9. There is also another aspect of the matter which has been touched upon by the Tribunal. When the entry speaks of inflammable gas supplied in closed containers, it obviously means that the supply must be in closed containers provided by the vendor. It cannot be overlooked that the Act taxes sales or purchases of taxable goods. In the instant case, what is sought to be taxed is sale and the sales tax falls on the vendor though its ultimate incidence might pass on to the consumer. When, therefore, the entry speaks of inflammable gas supplied in closed containers, it would be proper to construe it as meaning inflammable gas supplied by the vendor in closed containers. This is implicit in the entry in view of the taxable even and the taxable person. If the contention of the revenue, namely, that even if LPG is poured into the tank-truck of the purchaser, it would amount to supplying inflammable gas in closed containers, is to be accepted, it would be necessary to add the words 'or collected' in-between the words 'supplied' and 'in closed containers'. There is no reason why addition of words should be made because even without that the entry is capable of bearing a reasonable meaning. In our opinion, therefore, even on this ground, on the facts and in the circumstances of the case set out above, entry 88 would not be attracted.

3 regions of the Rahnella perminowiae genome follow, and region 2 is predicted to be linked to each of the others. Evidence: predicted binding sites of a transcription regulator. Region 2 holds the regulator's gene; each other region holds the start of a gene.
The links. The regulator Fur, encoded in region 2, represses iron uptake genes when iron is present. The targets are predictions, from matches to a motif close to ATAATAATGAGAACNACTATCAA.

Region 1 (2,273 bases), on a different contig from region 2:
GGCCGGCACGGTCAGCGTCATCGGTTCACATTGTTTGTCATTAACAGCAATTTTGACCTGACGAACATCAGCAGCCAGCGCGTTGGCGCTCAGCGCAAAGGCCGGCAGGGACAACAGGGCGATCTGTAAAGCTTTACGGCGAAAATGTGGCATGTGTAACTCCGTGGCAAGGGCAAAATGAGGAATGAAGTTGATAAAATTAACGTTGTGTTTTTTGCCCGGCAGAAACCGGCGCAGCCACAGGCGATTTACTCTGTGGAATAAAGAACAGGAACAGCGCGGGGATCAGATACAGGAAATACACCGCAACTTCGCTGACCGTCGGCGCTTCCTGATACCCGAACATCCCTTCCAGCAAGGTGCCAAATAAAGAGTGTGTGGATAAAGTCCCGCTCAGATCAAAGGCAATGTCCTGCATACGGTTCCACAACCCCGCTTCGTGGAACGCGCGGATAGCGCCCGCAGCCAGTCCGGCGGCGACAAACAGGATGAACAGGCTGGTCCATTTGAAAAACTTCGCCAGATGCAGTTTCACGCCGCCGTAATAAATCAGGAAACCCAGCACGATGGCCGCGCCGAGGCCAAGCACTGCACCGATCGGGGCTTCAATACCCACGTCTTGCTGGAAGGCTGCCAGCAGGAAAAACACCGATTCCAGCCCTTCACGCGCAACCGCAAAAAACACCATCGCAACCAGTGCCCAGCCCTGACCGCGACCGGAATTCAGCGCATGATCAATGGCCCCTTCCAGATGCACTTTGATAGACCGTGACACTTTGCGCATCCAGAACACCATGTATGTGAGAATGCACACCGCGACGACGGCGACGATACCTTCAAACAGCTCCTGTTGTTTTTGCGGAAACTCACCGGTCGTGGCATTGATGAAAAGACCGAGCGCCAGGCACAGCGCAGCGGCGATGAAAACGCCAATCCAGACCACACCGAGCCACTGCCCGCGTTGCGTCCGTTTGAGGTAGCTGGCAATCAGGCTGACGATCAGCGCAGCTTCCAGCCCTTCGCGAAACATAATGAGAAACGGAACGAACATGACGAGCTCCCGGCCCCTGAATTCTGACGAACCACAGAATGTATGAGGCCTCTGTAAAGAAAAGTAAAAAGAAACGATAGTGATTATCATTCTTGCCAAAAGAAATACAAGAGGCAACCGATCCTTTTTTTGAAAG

10. We wish to make it clear that we are not entering into the validity of the findings of the Tribunal on the other aspects involved in the case such as whether tank-truck into which LPG is poured can be said to be closed containers within the meaning of entry 88. It is not necessary for the purpose of answering this reference to go into any of those questions.
11. In view of the foregoing discussion, we are of the view that the Tribunal was right in law in holding that LPG sold by the assessee in bulk form by pouring the same into tank-trucks of the purchasers is not covered by entry 88 of Schedule II - Part A and that it is covered by entry 32 of Schedule II - Part A.
12. In the result, we answer the question referred to us in the affirmative, that is to say, in favour of the assessee and against the revenue. State of Gujarat will pay the costs of this reference to the assessee.
13. Reference answered in the affirmative.